We just ""joined"" the group a few weeks ago. My 4 yo daughter was diagnosed with a peanut allergy (after 3 years of just ""disliking"" peanut products, we thought). Its definitely normal to feel overwhelmed. We had our second allergist appointment yesterday, and its only since then that Ive started to feel a little better about it all. You do need 2 epipens, and benadryl to keep on hand. You also need to have a set to keep at daycare, etc...

Thank you for responding. He was allergy tested on Monday and it is the only allergy he has. We were given the epi pens and he starts daycare next Tuesday part time. My main concern is understanding how to read labels. I have read a lot already and it just seems so confusing. Also, I dont think the allergist explained enough to me. He told me he was allergic to peanuts and gave a list of food to avoid, thats it. Everyone keeps asking me how allergic is he? Im not sure what that means. I just respond with that he is allergic enough to need epi pens. Should the doctor have given me more information or is am I just suppose to figure it out on my own. Thanks book suggestion, I am going to buy it tomorrow.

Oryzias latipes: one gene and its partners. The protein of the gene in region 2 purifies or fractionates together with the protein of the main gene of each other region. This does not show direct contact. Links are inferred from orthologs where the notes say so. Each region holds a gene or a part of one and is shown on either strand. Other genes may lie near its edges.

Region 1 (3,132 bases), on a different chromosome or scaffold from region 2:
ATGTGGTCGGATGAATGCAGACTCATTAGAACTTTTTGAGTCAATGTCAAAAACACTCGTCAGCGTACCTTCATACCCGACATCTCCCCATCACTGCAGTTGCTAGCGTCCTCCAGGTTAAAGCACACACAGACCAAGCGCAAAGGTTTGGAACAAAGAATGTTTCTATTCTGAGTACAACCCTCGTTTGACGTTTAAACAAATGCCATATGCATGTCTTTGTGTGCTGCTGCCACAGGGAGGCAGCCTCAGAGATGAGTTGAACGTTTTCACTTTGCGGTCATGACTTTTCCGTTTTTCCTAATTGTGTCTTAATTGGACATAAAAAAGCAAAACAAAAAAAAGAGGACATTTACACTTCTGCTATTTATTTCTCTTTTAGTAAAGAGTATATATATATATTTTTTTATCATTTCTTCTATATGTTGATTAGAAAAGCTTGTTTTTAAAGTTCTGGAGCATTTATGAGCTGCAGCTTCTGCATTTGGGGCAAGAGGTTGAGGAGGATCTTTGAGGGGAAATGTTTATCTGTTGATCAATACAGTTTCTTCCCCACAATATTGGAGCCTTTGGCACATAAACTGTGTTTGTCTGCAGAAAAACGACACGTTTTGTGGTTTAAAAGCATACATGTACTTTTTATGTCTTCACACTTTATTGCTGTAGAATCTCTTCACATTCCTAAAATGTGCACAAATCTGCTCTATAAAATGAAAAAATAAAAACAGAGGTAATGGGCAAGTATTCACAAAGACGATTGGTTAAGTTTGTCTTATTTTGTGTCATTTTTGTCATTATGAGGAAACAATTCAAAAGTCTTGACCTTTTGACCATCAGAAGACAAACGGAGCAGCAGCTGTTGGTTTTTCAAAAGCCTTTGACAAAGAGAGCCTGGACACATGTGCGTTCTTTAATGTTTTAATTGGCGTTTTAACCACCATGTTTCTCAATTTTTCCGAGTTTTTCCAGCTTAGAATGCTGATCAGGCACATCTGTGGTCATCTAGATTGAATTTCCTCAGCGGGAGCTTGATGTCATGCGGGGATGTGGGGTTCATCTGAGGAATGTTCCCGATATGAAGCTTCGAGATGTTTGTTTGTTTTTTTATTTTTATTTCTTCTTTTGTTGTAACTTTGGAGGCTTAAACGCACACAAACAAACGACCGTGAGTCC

Hi sorry for the diagnosis. MY DS is 7 years old we found out when he was about 2. I gave him a bite of PB on toast he spit it right out and his lips becan to swell with in a minute.

Are you in the USA? There are food labeling laws in place that if a company uses peanuts in a product they have to list as an ingedient. It has to be clearly labelled with simple words ( not the scientific words). A lot of companies now put may contains labels.... I avoid those as well. It is my feeling that if they are telling you it may contain.. then it may contain and it is not worth the risk.